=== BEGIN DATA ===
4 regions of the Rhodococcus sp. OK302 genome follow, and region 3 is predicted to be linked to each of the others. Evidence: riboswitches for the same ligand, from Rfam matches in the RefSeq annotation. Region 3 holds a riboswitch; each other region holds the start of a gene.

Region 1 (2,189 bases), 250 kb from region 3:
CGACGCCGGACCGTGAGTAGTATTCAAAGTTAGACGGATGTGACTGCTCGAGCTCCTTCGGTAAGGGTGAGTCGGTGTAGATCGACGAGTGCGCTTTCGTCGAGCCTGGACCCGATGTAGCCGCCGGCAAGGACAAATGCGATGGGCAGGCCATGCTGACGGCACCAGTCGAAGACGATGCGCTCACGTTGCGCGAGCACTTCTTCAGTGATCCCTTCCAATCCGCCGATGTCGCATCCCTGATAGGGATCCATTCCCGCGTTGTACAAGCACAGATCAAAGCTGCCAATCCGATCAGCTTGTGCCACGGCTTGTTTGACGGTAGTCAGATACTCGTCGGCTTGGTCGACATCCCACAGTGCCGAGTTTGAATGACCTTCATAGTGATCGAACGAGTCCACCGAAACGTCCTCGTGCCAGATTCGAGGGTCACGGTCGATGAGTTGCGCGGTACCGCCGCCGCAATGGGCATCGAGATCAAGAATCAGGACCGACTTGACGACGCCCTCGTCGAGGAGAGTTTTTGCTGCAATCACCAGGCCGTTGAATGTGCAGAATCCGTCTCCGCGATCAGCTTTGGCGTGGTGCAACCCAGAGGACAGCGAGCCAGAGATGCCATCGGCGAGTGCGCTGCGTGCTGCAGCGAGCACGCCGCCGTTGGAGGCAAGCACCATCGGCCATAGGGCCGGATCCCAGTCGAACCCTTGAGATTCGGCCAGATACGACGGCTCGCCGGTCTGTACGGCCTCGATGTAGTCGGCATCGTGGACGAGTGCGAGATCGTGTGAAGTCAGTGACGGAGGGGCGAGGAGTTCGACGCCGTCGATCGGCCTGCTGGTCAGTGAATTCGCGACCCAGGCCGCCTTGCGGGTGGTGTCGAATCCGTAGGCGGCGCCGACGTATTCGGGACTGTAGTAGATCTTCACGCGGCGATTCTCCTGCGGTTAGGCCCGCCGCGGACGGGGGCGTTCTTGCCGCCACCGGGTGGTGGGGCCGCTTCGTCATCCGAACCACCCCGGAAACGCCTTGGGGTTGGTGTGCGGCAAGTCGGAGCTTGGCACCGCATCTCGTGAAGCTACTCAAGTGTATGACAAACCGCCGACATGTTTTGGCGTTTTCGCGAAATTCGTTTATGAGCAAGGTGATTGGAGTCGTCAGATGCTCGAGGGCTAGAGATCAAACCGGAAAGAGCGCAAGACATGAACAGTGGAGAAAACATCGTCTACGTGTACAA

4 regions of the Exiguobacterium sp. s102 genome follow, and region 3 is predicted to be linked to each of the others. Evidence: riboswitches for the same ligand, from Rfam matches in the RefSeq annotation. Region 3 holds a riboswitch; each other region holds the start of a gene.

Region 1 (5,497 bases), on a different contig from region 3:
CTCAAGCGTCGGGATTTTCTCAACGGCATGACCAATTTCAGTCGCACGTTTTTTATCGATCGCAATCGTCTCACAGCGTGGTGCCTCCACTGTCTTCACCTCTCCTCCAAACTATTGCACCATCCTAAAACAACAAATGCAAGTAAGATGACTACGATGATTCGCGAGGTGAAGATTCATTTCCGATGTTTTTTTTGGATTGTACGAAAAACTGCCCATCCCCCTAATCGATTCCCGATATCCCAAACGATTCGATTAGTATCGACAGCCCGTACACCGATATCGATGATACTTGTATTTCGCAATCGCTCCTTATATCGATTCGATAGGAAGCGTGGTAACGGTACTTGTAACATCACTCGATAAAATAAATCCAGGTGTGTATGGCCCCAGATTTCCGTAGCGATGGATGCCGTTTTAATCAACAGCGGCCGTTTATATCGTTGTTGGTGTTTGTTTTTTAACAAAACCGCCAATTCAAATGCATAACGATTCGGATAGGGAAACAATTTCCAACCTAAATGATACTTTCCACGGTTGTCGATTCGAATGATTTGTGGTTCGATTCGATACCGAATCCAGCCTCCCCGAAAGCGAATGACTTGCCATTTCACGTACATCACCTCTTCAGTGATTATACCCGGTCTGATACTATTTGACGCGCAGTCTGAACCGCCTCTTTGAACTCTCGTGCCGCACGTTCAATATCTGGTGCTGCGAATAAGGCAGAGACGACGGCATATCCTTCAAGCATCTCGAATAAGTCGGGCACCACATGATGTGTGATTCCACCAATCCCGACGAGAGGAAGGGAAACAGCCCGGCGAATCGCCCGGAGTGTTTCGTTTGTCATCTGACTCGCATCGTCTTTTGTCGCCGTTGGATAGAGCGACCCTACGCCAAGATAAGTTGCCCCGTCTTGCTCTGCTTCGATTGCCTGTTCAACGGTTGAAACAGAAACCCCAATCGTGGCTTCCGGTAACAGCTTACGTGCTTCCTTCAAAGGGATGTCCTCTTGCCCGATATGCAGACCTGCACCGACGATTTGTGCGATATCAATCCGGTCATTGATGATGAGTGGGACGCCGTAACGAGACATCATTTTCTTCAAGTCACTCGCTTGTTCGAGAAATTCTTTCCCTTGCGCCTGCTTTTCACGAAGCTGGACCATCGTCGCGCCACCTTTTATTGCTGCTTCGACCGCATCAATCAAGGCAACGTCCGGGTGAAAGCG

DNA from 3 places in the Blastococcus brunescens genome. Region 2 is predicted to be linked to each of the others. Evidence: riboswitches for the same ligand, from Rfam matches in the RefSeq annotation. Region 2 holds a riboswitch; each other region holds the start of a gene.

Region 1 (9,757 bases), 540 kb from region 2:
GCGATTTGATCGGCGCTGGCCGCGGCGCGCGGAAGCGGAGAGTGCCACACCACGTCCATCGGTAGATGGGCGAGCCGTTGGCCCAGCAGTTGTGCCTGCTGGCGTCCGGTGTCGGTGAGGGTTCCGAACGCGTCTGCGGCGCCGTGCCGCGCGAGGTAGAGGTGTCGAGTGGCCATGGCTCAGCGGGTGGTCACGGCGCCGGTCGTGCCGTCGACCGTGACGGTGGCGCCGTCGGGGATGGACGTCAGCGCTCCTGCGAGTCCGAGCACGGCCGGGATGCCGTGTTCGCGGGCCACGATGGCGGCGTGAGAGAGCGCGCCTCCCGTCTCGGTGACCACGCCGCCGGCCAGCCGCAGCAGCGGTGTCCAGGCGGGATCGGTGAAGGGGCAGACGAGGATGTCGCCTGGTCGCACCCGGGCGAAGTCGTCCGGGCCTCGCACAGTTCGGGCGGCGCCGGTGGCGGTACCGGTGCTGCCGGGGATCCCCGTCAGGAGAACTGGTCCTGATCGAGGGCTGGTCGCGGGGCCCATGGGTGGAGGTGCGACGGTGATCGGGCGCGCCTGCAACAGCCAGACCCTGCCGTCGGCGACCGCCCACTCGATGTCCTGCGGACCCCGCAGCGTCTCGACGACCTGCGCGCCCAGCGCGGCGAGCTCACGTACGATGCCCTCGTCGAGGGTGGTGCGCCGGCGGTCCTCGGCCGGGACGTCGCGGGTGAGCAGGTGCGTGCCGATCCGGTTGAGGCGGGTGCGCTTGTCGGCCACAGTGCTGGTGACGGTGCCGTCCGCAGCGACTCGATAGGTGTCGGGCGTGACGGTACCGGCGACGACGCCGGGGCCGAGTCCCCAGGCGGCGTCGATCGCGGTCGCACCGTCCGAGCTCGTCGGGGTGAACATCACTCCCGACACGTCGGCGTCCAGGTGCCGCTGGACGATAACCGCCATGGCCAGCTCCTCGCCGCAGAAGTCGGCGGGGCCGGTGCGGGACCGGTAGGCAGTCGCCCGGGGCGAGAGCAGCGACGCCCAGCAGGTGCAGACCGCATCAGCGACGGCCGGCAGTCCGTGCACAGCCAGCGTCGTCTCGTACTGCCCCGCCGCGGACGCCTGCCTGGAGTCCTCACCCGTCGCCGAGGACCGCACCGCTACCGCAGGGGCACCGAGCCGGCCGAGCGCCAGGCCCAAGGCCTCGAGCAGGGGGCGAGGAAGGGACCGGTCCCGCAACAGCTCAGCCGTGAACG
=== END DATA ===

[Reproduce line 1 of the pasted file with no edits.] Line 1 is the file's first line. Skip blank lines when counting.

4 regions of the Rhodococcus sp. OK302 genome follow, and region 3 is predicted to be linked to each of the others. Evidence: riboswitches for the same ligand, from Rfam matches in the RefSeq annotation. Region 3 holds a riboswitch; each other region holds the start of a gene.